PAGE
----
In less than a decade, the Toronto Comic Arts Festival (May 5“6) has grown from a niche event into an annual gathering that attracts upward of 15,000 attendees. In the May 2012 issue, Q&Q takes a look at graphically inclined small presses that hope to make a splash at this year’s fest.
For a self-described publishing neophyte, Annie Koyama has managed to achieve rather a lot in a short period of time. Since founding Koyama Press in 2007, the Toronto native has released about 35 titles (mostly art books and comics), making a name for herself in the male-dominated underground comics world and bringing attention to a roster of largely undiscovered talent.
A measure of Koyama’s growing influence? Of all the books nominated for this year’s Doug Wright Award for best Canadian comic, handed out annually at the Toronto Comic Arts Festival, the only title not published by the mighty Drawn & Quarterly belongs to Koyama: Lose #3, the latest volume in an ongoing anthology by young Toronto artist Michael DeForge. (Last year, DeForge won the Pigskin Peters Award for avant-garde comics.)
A former film producer who worked in advertising before health problems sidelined her career, Koyama says she was drawn to publishing out of her love of art and comics, and her desire to promote the work of emerging and overlooked artists (she describes the press as partly a philanthropic mission).
Until now, Koyama has employed a DIY approach to distribution and marketing, relying heavily on events like TCAF and handling local sales herself, essentially approaching retailers with a backpack full of books. The tactic has been successful: Koyama Press titles have landed at Toronto locations of Indigo, Type Books, and Book City, and at alternative venues across the city, including high-end clothing stores (Lileo), art galleries (Art Metropole), and specialty shops (Magic Pony).
Jesse Jacobs’ By This Shall You Know Him (Photo: Koyama)
Koyama says her strategy for the year ahead is to throw everything against the wall and see what sticks, but she acknowledges her biggest business challenge is twofold: increasing print runs to improve margins and lining up reliable distribution for the fledgling firm. After working around the clock for nearly four years (lately with part-time assistance from Pop Sandbox associate publisher Ed Kanerva), she says her goal now is to create a sustainable enterprise that can continue to fulfill its artist-centric mandate.
Achieving that goal means having a good showing at TCAF. At this year’s gathering, the press will debut a trio of titles: the surreal graphic novel By This Shall You Know Him by Jesse Jacobs, a cartoonist from London, Ontario; Wax Cross, a comic by Tin Can Forest (a.k.a. Pat Shewchuk and Marek Colek); and Wowee Zonk #4, the latest volume edited and produced by a Toronto-based artist collective.
As for her long-term plans, Koyama is hopeful the press will finally become eligible for federal and provincial publishing grants, though she acknowledges that the way I make books is not very appealing to granting agencies.
She’s also considering expanding into children’s books. But not in the way you’d expect. While there are a million good kids’ books out there, there aren’t a million good kids’ comics I can see “ especially not weird ones, she says.
It’s been 10 years since Conundrum Press released its first graphic novel, but perhaps an even more significant milestone occurred in July 2010, when the small publishing house (now based in Nova Scotia’s Annapolis Valley) released its last prose work, Alisha Piercy’s Auricle/Icebreaker. The book, which collects a pair of novellas, marked the final chapter in Conundrum’s transformation from a literary press to one focused exclusively on art books, comics, and graphic novels.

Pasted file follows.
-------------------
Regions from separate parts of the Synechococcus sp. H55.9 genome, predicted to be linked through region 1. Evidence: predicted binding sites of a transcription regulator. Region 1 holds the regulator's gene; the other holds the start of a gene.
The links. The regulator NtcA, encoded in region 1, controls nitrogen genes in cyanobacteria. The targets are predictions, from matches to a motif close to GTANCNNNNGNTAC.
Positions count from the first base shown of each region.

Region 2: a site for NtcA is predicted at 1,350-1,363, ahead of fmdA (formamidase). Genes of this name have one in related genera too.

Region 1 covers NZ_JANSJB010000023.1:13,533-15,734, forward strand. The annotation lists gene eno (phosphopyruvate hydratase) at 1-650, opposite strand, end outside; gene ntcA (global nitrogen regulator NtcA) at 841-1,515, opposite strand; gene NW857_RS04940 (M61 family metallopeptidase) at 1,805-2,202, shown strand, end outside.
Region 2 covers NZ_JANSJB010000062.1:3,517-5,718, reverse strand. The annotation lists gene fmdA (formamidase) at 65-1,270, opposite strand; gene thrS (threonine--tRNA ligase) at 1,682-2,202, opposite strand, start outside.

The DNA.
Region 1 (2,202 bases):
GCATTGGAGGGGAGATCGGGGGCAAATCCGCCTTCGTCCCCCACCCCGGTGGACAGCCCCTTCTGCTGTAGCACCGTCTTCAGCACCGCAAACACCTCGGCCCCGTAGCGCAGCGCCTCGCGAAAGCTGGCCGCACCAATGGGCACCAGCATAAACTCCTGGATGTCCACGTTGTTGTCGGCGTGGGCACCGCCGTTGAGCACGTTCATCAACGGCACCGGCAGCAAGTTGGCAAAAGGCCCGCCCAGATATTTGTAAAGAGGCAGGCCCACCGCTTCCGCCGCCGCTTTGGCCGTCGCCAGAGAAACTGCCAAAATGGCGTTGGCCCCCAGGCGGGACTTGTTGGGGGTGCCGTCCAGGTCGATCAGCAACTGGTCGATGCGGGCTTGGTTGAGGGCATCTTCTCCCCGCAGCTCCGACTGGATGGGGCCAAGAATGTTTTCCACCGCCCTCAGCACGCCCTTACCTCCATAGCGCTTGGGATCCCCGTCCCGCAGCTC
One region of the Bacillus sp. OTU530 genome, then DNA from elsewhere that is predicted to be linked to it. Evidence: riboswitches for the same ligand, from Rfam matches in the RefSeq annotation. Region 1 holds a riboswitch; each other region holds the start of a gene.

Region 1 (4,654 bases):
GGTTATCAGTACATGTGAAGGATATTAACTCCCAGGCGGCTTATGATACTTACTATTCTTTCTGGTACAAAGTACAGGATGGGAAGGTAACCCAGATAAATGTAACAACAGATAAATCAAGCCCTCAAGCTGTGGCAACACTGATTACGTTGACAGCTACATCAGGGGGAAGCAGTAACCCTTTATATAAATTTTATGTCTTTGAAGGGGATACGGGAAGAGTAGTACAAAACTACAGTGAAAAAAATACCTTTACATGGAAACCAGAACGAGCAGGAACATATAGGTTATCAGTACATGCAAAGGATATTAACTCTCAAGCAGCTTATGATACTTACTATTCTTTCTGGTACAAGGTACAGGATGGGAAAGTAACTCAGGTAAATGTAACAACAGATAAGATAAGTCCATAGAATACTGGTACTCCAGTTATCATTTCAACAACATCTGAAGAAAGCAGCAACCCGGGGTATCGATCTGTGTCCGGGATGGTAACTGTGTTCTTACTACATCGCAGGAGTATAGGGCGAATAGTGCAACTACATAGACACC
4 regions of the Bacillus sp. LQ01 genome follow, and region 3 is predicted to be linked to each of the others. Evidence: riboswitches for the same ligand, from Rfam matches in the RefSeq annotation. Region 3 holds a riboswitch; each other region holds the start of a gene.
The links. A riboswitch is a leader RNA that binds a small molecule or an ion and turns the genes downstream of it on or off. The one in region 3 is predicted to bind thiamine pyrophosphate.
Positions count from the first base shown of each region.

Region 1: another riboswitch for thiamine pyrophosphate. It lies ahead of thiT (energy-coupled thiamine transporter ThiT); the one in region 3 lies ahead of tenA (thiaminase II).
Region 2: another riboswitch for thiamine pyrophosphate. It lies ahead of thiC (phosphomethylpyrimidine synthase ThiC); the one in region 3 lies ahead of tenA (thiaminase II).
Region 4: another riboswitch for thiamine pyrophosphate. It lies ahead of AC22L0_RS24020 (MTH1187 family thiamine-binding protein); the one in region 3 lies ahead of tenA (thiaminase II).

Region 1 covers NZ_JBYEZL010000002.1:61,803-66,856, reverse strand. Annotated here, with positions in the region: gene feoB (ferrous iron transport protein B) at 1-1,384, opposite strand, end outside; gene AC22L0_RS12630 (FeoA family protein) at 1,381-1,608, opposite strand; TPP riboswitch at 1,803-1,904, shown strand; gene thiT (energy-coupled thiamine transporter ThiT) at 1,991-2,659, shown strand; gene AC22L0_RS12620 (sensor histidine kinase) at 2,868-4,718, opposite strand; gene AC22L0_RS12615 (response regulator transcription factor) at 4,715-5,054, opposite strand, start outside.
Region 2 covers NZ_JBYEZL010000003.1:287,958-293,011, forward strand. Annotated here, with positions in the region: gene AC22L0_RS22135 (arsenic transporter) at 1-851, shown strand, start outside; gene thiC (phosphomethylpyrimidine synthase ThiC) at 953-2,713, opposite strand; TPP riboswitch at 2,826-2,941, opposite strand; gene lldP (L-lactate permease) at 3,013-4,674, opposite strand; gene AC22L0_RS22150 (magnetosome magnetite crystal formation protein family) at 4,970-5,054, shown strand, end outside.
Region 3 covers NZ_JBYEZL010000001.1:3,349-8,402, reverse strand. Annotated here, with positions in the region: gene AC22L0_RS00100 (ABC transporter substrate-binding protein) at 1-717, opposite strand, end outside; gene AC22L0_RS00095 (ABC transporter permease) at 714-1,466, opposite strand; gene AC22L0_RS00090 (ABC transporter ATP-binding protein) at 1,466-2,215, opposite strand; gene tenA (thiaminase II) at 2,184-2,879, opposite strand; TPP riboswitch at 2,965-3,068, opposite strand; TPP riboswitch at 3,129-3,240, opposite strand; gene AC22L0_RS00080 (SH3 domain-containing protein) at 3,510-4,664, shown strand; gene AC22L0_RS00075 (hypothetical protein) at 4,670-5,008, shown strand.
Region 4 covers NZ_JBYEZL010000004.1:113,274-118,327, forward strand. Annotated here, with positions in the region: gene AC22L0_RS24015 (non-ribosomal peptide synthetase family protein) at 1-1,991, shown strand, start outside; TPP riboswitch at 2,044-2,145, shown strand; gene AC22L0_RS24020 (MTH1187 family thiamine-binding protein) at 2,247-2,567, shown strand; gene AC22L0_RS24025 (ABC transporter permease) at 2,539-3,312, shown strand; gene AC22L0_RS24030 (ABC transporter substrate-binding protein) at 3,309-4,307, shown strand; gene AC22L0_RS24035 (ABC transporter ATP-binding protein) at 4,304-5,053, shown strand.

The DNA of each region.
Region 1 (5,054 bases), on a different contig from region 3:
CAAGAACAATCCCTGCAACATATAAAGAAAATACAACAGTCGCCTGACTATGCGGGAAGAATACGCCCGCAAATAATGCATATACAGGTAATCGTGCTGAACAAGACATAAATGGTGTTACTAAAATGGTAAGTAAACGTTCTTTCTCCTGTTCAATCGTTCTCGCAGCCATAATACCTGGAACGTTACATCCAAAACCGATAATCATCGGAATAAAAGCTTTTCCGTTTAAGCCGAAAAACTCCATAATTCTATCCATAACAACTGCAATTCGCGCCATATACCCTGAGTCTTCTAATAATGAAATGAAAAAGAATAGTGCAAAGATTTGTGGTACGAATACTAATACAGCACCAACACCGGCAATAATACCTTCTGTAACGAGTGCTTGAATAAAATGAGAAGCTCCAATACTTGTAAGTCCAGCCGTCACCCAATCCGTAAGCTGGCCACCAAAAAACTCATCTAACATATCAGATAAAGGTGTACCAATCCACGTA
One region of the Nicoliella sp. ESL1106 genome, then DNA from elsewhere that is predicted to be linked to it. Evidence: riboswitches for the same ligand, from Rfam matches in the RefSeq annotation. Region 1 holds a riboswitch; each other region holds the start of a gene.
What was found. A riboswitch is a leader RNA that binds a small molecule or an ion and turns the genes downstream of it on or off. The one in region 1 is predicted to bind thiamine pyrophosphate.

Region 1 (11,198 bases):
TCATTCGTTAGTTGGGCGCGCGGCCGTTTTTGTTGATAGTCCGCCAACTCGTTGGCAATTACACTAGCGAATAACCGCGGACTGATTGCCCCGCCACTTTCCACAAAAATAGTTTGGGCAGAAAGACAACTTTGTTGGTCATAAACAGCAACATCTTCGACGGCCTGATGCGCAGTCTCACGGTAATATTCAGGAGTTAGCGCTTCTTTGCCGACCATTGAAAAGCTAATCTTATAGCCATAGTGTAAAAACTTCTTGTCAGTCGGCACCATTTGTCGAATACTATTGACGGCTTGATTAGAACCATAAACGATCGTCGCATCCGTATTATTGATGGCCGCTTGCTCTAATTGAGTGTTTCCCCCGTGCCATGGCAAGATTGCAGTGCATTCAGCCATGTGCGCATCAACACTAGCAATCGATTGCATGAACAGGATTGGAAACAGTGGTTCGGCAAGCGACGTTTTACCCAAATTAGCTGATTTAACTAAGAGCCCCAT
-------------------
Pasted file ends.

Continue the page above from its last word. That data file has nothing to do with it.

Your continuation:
Andy Brown, Conundrum’s founder and sole employee, says the shift was inevitable once he began experimenting with graphically oriented work. There are 50 fiction publishers in Canada and two comics publishers, he says. In terms of editorial vision, if I do half and half, in a way I’m not being focused. [Graphica] seems to be the niche that’s far more useful and interesting.
Conundrum will bring its strongest season ever to this year’s TCAF, which Brown has attended since it began as a biannual event in 2003. The press’s lead title is The Song of Roland, a recent entry in Quebec cartoonist Michel Rabagliati’s semi-autobiographical Paul series, which, until now, had been published in English by Montreal’s Drawn & Quarterly. (The graphic novel, originally published in French as Paul Ã Québec, appears under Conundrum’s BDANG imprint, which specializes in francophone works in translation.)
Michael Rabagliati’s The Song of Roland (Photo: Conundrum)
Conundrum will also debut work from three Toronto-based artists: first-time author Nina Bunjevac’s Heartless (originally published in a Serbian-language edition); Britt Wilson’s Greatest Book on Earth, a collection of mini-comics from the eponymous artist (whom Brown compares to Kate Beaton and Shary Boyle); and People Around Here, Dave Lapp’s follow-up to his Doug Wright Award“nominated Drop-in.
Brown’s approach to publishing graphica is no different than the one he employed for literature: Conundrum still provides a home for young, undiscovered talent working on the margins of the mainstream. But he notes there’s very little crossover between the literary world and the comics scene.
It’s a different world of expectations and a different world [in terms] of what the artist wants to get out of it, says Brown, adding that the two sides could learn from one another.
Writers generally want to see their books nominated for awards and reviewed in The Globe and Mail, but it doesn’t happen that much, he says. Whereas with comics, there really are no awards and they never are reviewed in The Globe and Mail. It’s more about creating the work and getting it into the world of peers, as opposed to everyone who can read the English language.